The Locations and Horses That Make It The Silver Screen


Once a film is completed, most make their rounds at film festivals. At these events, you’re meeting people in the industry who want to improve their art. Festivals feature panels consisting of actors, directors, and producers who talk about their experiences. They also share how you can improve your film—including locations, and working with animals. 

Lately, horses have been coming up more often due to the rise in western films. With English riders, there are TV shows on and off major TV channels. The Long Island International Film Expo in New York is one of many who has thousands of people from all over the world attend.

Working alongside an international film Expo brings more opportunities to have your barn in a film, as Debra Markowitz, writer/director/casting director and co-creator of the Long Island International Film Expo, explains. 

The Long Island International Film Expo, also known as LIIFE, is entering its 26th year on July 19 – 23, 2023. Debra is President of the Long Island Film-TV Foundation, the 501(c)3 not-for-profit group that runs LIIFE. John Marean, her husband was the technical director for about 16 years before he stepped down to hand the position over to filmmaker, Manny Serrano. Debra works freelance as a writer/director, casting director, and producer. John is a director of photography, gaffer, grip, sound recordist, and producer.

LIIFE is a competitive film festival, and although it is not an Academy award qualifier, some of the films that have screened at LIIFE have gone on to win academy awards!

Your Film expo has different panels including the importance of locations. Can you explain to my readers how important that is? 

The panels change every year, but last year we offered our long-time screenwriting panel helmed by filmmaker Mitchell Bard. We had our Filmmakers Breakfast panel which had a cross-section of filmmakers from the current year’s festival. Our Legalities and Liabilities panel featured entertainment attorneys Marc Jacobson and Michael Prywes. For the first time, we presented a live reading of the screenwriting winner. 

There’s generally someone in attendance to guide filmmakers to potential locations which can be used during the festival. I had been the Nassau County Film Commissioner for 33 years before I left in 2020 to concentrate on my filmmaking career.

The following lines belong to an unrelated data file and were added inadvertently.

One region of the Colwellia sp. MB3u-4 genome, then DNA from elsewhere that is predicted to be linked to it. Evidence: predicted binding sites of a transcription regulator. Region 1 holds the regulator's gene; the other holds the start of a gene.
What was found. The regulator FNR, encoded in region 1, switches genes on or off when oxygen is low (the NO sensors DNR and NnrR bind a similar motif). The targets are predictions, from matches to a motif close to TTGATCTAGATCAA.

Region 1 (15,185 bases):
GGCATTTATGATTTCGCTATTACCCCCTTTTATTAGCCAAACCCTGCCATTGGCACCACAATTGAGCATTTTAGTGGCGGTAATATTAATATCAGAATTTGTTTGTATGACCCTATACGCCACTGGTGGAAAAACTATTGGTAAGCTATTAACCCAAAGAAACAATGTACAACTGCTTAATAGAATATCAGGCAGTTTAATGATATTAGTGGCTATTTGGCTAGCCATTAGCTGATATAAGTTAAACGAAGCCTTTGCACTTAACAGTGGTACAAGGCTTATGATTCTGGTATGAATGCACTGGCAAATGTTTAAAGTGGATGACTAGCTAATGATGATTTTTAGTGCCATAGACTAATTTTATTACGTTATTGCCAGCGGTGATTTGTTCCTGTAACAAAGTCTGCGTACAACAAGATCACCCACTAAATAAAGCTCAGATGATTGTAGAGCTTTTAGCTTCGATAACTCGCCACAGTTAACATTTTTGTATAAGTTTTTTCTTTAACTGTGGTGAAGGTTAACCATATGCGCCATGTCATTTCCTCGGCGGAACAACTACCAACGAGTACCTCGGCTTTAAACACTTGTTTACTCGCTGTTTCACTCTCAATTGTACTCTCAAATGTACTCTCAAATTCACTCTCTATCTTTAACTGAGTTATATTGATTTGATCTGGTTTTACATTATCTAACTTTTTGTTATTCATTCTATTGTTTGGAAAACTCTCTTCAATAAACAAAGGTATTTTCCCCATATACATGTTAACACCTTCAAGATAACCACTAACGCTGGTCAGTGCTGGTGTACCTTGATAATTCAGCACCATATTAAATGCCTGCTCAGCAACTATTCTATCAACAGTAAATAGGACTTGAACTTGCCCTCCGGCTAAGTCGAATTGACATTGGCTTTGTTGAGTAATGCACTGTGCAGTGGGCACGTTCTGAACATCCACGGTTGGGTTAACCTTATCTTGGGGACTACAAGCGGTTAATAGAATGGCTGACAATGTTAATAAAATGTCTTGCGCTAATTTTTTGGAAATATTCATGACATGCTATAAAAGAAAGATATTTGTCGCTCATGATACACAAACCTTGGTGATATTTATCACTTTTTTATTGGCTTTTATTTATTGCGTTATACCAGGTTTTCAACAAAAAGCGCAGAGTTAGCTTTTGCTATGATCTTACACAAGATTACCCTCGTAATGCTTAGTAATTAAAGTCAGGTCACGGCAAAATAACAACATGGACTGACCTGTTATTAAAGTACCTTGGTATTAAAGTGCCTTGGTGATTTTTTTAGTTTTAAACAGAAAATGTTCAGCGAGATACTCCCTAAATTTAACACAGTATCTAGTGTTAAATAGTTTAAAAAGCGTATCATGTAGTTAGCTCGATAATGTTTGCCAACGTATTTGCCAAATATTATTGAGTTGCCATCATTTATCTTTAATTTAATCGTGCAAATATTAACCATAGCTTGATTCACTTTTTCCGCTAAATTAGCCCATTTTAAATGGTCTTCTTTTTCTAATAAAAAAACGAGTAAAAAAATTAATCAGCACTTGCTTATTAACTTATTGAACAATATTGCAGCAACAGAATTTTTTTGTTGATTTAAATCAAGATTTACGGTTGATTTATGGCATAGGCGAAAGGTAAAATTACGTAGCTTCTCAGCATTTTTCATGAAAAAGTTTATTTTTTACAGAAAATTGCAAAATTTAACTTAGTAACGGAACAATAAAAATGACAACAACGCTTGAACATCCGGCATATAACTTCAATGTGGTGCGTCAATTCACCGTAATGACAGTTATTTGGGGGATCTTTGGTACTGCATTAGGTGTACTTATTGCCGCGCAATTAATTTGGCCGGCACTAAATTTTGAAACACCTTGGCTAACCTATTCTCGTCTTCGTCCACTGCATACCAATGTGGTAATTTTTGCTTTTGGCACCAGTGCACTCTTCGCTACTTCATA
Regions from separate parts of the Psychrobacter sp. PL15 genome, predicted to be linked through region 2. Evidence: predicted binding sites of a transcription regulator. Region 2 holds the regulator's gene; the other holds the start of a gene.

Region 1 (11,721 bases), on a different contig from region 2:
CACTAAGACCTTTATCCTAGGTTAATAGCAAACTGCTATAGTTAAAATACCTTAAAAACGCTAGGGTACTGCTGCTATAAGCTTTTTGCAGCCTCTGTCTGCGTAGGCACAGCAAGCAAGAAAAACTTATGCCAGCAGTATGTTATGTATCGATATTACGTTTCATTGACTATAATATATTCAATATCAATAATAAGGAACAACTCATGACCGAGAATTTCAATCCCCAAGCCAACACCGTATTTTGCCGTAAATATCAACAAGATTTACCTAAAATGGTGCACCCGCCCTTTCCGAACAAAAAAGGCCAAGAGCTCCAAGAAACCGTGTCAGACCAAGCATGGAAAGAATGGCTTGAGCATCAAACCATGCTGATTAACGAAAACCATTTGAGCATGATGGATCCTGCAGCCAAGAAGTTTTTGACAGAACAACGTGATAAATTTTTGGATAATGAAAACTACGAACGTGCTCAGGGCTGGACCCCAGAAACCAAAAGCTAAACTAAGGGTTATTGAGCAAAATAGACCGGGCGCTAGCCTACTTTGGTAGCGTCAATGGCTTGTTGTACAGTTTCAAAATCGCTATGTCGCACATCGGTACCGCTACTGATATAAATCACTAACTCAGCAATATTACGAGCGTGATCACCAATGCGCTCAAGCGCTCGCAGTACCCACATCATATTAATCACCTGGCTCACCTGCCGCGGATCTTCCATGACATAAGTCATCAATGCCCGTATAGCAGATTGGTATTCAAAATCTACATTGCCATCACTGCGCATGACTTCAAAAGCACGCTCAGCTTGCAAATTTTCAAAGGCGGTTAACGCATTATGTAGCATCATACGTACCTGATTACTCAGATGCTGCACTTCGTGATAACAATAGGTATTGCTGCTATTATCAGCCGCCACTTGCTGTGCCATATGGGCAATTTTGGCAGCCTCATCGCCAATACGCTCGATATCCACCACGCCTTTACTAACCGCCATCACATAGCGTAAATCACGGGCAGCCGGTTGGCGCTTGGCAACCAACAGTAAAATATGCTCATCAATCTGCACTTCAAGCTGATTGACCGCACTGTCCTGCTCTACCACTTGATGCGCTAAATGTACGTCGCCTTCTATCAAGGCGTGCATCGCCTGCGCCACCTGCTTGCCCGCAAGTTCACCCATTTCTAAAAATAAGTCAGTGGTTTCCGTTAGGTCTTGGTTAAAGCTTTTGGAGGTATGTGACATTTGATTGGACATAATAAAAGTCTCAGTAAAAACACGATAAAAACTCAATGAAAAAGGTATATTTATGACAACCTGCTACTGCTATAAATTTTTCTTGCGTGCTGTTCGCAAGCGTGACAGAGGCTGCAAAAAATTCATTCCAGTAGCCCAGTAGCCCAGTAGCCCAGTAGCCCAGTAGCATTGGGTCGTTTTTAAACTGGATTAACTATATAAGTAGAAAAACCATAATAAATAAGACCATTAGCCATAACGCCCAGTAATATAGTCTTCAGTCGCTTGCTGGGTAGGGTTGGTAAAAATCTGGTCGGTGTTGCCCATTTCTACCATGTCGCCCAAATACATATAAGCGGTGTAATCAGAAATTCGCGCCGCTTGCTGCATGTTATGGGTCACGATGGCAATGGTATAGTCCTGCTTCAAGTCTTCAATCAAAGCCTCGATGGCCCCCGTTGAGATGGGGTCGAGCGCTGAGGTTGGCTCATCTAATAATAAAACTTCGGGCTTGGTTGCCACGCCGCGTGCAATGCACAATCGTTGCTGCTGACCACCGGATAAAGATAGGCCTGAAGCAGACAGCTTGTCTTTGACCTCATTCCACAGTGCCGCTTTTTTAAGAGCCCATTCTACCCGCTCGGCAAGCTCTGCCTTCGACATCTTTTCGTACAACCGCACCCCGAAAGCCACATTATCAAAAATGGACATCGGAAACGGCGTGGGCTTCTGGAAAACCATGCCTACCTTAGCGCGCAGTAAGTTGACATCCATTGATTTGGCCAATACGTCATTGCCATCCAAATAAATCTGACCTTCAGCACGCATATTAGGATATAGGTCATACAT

You recently started some films which feature horses. How important is it to you to get the right horses and barn for your film?

As Film Commissioner, I set up many film shoots at both Sands Point Preserve and Old Bethpage Restoration Village, a Nassau County-owned property. We had to be careful about any new horses being brought in for filming to make sure that they had the proper handler, and that the horses were healthy so our horses stayed healthy. 

One of the largest film shoots we set up, and one of my last as Nassau County Film Commissioner were the sets for filming the television series, The Gilded Age. The contract, when I left, was for three years. They built their sets in the Armory Museum portion of Old Bethpage Village Restoration, and if you’ve seen the sets, they’re amazing. This period piece uses horses and carriages, and Old Bethpage Village Restoration was the perfect place for this setting. Many people think filmmakers only need English and western riders, but carriages and barns are also needed.

I understand you and John are both big animal lovers?

Many years ago, John was background in a short-lived TV show called Running Wilde with Will Arnett and Keri Russell as he was formerly part of the Medieval Reenactment group called MSR. Besides live steel demonstrations and fencing, he also helped out with the horse team. The horses then were kept at the barn at Sands Point Preserve. Since Running Wilde was filmed at Sands Point Preserve, it was a perfect match for the television show!

Our lives also revolve around our rescue dog, Gracie. She is the fourth in our long line of rescue dogs. So yes, we are animal lovers.

Does it make it easier for the director if there are riders boarding at the stable to fill in scenes?

Many times the film company comes with their own cast, crew and riders. However, if there are riders boarding there they could easily be called on as well. As with the television show, Running Wilde, they used who we had available. It does make it easier.

Many films are seen all over the world thanks to technology. Barns, riders, and their location that is featured in the film is seen and usually get in the credits.

The film company will often list the location in the credits at the end of the film. I would recommend that the person who owns the location asks for that to happen to be certain.

For more information about the film festival: they can go to

Pearl Running Deer was the first Native American who rode on the circuit in the 80’s-2002. Her trainer was Maurice Honig from the French Equestrian team. She would follow Frank Chapot or Bert De Nemethy teachings. In the 2003-13 she was a high fashion model at the Mercedes Benz Fashion Week in NYC. At the same time, she was working with film directors, as a ”Girl Friday” and continues with the film industry today. Ms. Running Deer teaches riding, coaching at horse shows, and gives clinics.